Graeme-I think you would be surprised at how educated those protestors will be, unlike the Teapartiers for sure.

    Hal-they do indeed need to be in Washington protesting. But not because of the progressives who advocate for the people not corporations.

    John-good work. You said it true.

    Jim-Exchange Bank did get money. The first thing I saw were signs up advertising loans to businesses. Because Exhange Bank did what that TARP money intended, invested in the community. Maybe you didn’t know that?

    I will be there on Saturday along with my fellow union members, all pretty well educated and fighting for the rights of ALL WORKERS even if they don’t understand enough to fight for their own rights.

  26. Jim M says:

    I have a job, run a small business, and I am looking forward to taking part in the protest. It’s not about socialism, or getting more democrats into congress, it’s about working to fix a broken economy.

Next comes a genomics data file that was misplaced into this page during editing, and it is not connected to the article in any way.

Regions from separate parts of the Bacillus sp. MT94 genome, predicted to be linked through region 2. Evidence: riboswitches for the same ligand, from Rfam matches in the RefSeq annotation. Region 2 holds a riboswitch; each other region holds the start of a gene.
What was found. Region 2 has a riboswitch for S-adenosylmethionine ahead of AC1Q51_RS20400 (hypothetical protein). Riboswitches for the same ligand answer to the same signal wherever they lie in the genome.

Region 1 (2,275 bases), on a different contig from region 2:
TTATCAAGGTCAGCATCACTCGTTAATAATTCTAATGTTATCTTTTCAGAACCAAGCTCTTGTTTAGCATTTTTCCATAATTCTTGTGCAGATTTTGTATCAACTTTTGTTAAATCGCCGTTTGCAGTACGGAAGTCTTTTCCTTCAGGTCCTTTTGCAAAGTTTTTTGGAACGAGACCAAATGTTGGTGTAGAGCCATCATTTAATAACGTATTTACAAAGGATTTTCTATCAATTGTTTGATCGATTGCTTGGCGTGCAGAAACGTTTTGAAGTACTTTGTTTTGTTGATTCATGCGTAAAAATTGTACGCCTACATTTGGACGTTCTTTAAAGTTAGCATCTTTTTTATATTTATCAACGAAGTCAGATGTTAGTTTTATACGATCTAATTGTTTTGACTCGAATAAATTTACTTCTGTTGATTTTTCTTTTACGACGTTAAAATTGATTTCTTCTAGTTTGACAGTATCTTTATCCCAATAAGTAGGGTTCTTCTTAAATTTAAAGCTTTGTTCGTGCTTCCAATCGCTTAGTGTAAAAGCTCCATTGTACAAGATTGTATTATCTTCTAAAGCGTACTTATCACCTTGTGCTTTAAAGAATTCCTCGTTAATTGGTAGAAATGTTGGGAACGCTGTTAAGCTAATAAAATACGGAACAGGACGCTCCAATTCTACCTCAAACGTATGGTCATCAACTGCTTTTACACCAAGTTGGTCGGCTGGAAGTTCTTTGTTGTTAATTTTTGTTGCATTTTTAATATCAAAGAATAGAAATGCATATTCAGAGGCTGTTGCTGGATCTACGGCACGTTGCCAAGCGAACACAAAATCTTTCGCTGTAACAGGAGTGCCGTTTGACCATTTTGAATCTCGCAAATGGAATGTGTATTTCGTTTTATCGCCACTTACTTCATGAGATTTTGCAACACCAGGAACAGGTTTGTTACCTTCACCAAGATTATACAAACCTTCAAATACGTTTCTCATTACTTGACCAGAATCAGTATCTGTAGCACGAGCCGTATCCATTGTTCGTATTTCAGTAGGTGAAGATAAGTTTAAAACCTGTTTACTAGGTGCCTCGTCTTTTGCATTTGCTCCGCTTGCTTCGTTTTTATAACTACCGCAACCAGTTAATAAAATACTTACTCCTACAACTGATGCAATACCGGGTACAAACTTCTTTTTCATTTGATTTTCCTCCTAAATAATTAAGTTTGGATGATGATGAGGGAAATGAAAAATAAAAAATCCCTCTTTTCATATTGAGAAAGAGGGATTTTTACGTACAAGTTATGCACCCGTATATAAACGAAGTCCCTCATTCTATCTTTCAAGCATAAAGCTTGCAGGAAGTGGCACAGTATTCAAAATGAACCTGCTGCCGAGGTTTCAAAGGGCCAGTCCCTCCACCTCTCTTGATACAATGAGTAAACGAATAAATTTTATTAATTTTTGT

27. Steve Humphrey says:

    @JIM

    I think you are asking a little too much of these folks to actually investigate the facts behind our issues. Maybe if you could put it all on a bumper sticker they would get it.

  28. Jim says:

    Why don’t these folks go protest against the enablers? None of these corporations would be in this position if the government acted as a referee instead of sanctioning and enabling this to happen.

    Our very own Lynn Woolsey voted for TARP.
    Clinton and 1999 Congress repealed Glass-Steagall.
    Hank Paulson coerced and undertook TARP and merging the banking industry.
    Fannie and Freddie (and now quietly the FHA) bought up the bulk of the subprime mortgages.
    Barnie Frank and Co. pushed regulations for mortgages to people whom would otherwise never qualify.
    The Federal Reserve recklessly creating money like there is no tommorow, including billions for countries like Libya… Libya!

    Was Wall St. drunk? You bet, but look at who poured the alcohol.

    You folks can go protest and poop on cop cars all you like, it won’t change until you start changing your votes at the ballot box.

  29. Levi says:

    @ GAJ

    Yes, the baby boomers have stolen everything but the real victims here are the gen Xers that have put into the system and will receive nothing.